Good innovation is about falling in love with the problem
“We were divided into teams and taught the skills to innovate by doing – in order to tackle a particular problem within the housing sector. We would then go on to present our concepts in a Dragons’ Den-style format at the National Housing Summit, and pitch for investors to take forward our idea.
I was part of the People Powered team, which was tasked with finding a solution to end the poverty premium. The challenge was given to us by the housing sector, including tenants – who were key voices in shaping the programme.
We immediately started to dig down into the problem and gather insights. In the first two weeks we spoke to over one hundred experts about the poverty premium, what it was and how it affected people.
However, it was when we began to talk to tenants that our path became clear. We witnessed an explosion in holiday hunger during that summer. We met with members of the community, who described how the food poverty premium affected their lives and we were shocked to discover that 49% of all high-cost credit was spent on food.
Accessing affordable, quality, fresh food had become impossible for many people. We decided that was what we’d try to change and that’s how we’d try to change the world.
Our insight had identified a niche: we spoke to low income tenants who described how much they enjoyed cooking, how they had the skills and equipment, but they couldn’t cook for their families because of the cost of food.
Using innovation toolkits, seeking advice from our mentors, and asking for help from just about everyone in the food and housing industries, we developed The Good Food Bag.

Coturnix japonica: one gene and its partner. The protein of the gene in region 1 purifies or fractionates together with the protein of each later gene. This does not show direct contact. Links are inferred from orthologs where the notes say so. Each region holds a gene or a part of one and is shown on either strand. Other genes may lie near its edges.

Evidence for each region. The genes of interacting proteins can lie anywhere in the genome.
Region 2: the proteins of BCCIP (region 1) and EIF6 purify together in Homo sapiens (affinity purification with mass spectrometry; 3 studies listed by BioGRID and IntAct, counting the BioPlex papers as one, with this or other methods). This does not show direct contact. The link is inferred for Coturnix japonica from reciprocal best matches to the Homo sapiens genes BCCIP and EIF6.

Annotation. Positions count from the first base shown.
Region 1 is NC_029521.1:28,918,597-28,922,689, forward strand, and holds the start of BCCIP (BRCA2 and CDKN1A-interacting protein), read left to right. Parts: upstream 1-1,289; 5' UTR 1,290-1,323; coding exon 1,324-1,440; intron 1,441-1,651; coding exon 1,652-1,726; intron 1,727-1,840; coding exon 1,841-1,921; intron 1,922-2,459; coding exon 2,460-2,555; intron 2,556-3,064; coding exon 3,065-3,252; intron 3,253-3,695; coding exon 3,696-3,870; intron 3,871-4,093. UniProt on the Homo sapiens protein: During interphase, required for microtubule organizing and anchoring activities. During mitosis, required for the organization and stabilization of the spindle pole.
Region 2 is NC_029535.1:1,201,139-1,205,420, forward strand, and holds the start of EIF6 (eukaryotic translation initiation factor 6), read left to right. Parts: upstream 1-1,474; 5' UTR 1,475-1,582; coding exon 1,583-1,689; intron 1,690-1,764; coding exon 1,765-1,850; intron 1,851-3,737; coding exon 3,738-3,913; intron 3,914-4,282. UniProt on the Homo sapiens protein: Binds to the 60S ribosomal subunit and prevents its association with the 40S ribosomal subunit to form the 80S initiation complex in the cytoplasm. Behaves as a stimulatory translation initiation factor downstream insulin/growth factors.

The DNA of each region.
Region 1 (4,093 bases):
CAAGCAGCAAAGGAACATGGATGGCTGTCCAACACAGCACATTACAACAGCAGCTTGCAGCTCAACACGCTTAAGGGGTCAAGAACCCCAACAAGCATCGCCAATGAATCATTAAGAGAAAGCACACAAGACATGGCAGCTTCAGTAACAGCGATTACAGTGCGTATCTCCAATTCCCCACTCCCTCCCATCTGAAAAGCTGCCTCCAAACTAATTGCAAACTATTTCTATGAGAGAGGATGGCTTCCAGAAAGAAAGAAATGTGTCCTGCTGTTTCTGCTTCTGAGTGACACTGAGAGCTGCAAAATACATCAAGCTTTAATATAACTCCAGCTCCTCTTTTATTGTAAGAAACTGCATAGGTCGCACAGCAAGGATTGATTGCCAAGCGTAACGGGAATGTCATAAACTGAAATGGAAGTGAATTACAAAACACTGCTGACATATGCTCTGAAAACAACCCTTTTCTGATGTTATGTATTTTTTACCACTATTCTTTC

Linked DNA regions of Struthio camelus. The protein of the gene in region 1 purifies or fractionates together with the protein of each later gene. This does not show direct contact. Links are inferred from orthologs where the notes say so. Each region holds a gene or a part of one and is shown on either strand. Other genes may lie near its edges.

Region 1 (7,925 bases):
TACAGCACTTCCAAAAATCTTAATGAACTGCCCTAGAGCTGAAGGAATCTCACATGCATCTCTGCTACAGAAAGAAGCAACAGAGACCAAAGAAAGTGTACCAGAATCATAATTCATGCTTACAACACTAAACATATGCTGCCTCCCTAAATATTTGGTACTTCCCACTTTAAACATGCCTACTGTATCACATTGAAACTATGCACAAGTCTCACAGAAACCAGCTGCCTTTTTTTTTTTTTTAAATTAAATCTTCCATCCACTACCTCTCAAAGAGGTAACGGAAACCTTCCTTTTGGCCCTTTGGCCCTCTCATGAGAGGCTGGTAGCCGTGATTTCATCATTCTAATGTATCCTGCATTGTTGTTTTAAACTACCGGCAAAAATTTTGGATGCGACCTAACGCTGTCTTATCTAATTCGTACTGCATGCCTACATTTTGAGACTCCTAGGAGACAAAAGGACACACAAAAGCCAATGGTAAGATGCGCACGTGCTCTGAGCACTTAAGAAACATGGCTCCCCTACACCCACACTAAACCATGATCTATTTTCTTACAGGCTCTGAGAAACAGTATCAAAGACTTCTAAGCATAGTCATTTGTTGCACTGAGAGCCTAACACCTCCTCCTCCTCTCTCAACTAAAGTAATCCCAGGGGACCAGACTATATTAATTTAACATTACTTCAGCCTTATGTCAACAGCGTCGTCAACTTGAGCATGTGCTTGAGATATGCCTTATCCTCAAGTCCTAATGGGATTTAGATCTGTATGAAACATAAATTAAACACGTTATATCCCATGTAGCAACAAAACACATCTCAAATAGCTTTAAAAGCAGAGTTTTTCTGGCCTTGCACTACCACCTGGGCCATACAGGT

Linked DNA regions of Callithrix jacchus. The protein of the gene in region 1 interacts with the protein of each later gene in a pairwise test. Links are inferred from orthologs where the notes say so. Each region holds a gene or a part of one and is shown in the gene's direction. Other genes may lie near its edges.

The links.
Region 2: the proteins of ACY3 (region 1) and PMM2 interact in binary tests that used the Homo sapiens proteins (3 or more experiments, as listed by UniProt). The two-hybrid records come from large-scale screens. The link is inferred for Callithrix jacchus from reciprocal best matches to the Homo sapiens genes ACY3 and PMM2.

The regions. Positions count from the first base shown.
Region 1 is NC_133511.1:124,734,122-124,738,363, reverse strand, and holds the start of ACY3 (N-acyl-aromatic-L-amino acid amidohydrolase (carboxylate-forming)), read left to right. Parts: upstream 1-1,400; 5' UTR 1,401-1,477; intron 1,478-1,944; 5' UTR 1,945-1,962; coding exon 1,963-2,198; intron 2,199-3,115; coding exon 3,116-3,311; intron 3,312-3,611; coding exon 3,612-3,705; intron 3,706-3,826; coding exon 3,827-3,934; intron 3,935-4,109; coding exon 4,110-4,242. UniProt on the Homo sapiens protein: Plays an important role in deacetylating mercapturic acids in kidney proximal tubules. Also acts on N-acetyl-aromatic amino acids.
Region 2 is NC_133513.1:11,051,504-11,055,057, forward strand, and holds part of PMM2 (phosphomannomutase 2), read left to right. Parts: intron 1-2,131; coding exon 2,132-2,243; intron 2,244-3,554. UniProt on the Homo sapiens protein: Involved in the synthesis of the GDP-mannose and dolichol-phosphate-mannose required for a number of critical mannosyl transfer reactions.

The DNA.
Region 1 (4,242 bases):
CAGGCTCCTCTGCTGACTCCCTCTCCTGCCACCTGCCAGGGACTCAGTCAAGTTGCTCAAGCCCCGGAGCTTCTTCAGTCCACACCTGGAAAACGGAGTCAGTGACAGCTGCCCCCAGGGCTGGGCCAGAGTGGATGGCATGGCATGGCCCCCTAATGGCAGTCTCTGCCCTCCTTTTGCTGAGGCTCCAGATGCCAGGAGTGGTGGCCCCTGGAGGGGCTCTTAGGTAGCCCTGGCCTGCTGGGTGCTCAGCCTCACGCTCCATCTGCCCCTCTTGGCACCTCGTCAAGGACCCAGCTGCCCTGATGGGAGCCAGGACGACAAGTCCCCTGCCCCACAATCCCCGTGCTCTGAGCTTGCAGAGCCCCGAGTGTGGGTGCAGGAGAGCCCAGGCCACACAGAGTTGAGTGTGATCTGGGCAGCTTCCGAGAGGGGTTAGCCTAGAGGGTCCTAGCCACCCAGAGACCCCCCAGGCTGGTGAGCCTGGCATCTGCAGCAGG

The Good Food Bag is a social enterprise dedicated to disrupting the food economy by helping those affected by the poverty premium. By providing affordable recipe kits, low-income families would be able to access good, convenient ingredients to cook nutritious meals at home. It’s a simple idea and one that our experiments showed could work.
After a successful pitch to the Summit, we were delighted receive even more support from our founder housing associations: One Manchester, Irwell Valley, Magenta Living and Golding who freed up their staff to develop the concept for almost another year.
And then – after a lot of work - in January 2019, One Manchester and Irwell Valley appointed an Operations Manager, the brilliant Jenni Poscai, to take forward a year-long pilot which will see The Good Food Bag begin to trade in Manchester in 2020.
Through this programme, I’ve learnt that innovation isn’t about so-called light bulb moments. It’s about gathering insight, developing ideas and incubating them in a structured way. We need to experiment, ask questions and fall in love with the problem rather than the idea.
It’s something we can all do and The Good Food Bag taught me that when we do fall in love with the problem, we can make good things happen.”
Get involved with the Housing Futures programme in Wales here.